Under a tree, one day when I was in the third grade, my best friend, Susan whispered to me that she knew that she would die young. We were playing jacks during recess and talking about matters that concerned third graders. Apparently, life and death was an important topic to us.

I know it was to me. I was a relatively happy child, born first in a two parent family with two brothers and a sister. But I was afraid to go to sleep at night because I thought I would never wake up. Being a newspaper reader from the time I learned to read I had read a letter in Ann Landers about a child who had died in her sleep. I had told my parents when I was very young that I would die young. I knew about the comings and goings of life from the time I was very young when my great grandfather died. Although I was a talkative child I tended to keep my fears to myself so they had a tendency to grow to enormous proportions.

So when Susan confessed to me under the tree that she knew her life would end early, I understood what she meant and her secret seemed to connect us. We talked about our belief in God and eternity. We were already fast friends but sharing a secret like that was a serious burden we both agreed to keep. I did keep it.

Susan was the daughter of an anesthesiologist and a stay-at-home Mom. (all of our Moms stayed at home back then) She had a younger brother, Buzzy and two older sisters, Nancy and Linda. Susan and I spent time together playing, talking, singing and dreaming.

We had sleepovers at each others’ house. The first time I spent the night at Susan’s house she was so excited at having company that she was sick to her stomach. I remember her jolly, Dad, looking after her and making pancakes afterwards. I had never had breakfast for supper.

One day we talked about what we wanted to be when we grew up. I told Susan I wanted to win the Miss America competition. On the weekend when I spent the night at Susan’s house, her older sister, Nancy was home and they had made me a crown of aluminum foil. Nancy brushed my hair into curls and the sisters took me out on the balcony of their home and crowned me “Miss America.”

Susan never told me what she wanted to be when she grew up but she and her sister had given me something very special when they acknowledged my wish on that balcony.

Susan was a very sensitive, caring young girl. She had chestnut brown hair she wore in braids freckles, and twinkly brown eyes. Susan was only at my school during our third grade year and then her family moved. She had to attend another elementary school in our city but we kept in touch with each other. I remember being invited to a big slumber party at Susan’s house and I discovered that although she had loads of friends, I was still her favorite and while the other girls slept all over the house, Susan and I and her little brother, Buzzy slept in her room.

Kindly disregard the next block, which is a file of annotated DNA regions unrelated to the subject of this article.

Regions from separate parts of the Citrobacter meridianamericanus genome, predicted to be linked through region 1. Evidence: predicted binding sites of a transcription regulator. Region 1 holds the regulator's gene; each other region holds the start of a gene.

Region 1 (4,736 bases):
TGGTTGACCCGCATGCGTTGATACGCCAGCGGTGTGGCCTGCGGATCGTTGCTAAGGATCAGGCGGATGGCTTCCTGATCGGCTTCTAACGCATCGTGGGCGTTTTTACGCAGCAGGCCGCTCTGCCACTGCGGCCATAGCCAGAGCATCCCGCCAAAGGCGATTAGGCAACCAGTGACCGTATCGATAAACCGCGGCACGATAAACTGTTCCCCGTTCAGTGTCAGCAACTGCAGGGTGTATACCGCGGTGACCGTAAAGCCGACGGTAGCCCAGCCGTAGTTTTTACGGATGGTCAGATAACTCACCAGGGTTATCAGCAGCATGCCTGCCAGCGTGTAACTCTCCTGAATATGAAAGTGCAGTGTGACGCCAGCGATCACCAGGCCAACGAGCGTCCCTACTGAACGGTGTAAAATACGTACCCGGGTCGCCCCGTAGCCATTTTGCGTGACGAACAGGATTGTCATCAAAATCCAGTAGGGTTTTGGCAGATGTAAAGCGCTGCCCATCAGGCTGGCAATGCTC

It never mattered to Susan that her father was a doctor and my Dad was not. The differences in our family wealth mattered not at all to us.

By the time we were in the seventh grade Susan and I discovered that we were in the same junior high school. We only had one class together: P.E. One of Susan’s friends was a snob and one day she made fun of me. Susan came to my defense. She was always like that.

The summer before our tenth grade year Susan and her sister, Nancy were killed in a plane crash in Omaha, Nebraska. They had flown there to visit their older, newly married, sister, Linda.

Yesterday I was privileged to attend a presentation by Craig Scott, brother of Rachel Joy Scott, the first victim of the Columbine killers.

I remember that day, April 20th, 1998 when my family and I watched in shock as the horrible events took place at Columbine High School in Littleton, Colorado.

Rachel’s family discovered her last journal in the backpack she was carrying when she was murdered. (after it was released by the police) From her writings, it is obvious that Rachel Scott had a deep understanding of life and the kindness and compassion that make it worth living. In the last entry about an hour before Rachel was killed she drew an illustration of a rose watered with thirteen tears. She had revealed earlier to her family that she knew she was going to die young.

In an essay Rachel wrote she described her theory that if just one person does an act of kindness it will cause a chain reaction.

In Rachel’s own words, I have this theory that if one person can go out of their way to show compassion then it will start a chain reaction of the same. - Rachel Scott

As her brother, Craig Scott described his sister and her many acts of kindness the memory of my friend, Susan became vivid. Susan was a dark eyed beauty like Rachel and lived out her brief life by caring for others.

Rachel’s Challenge is a program founded by her family that carries her message of kindness and compassion to students, teachers and school administrators all over the U.S.

It might seem obvious that kindness and compassion are what the world needs but Rachel’s Challenge works to inspire students to change the climate and culture of their school. With so many negative cultural influences on students today a simple challenge to be kind to one another might seem a weak response but having seen the presentation by Craig Scott, the brother of Rachel I have no doubt that it will have an impact.

Susan, my friend, her sister, Nancy and Rachel Scott did die very young but their legacies in this world are sweet and inspiring. I was blessed to have had such a friend. Hatred killed Rachel, the Braniff airline plane that took Susan and Nancy’s lives went down in a bad storm.

Susan’s family moved away some years later. Her father, Dr. Chamblin never seemed to get over his daughters’ deaths. I know life goes on but in the deepest part of memory of precious days past Susan will always be remembered.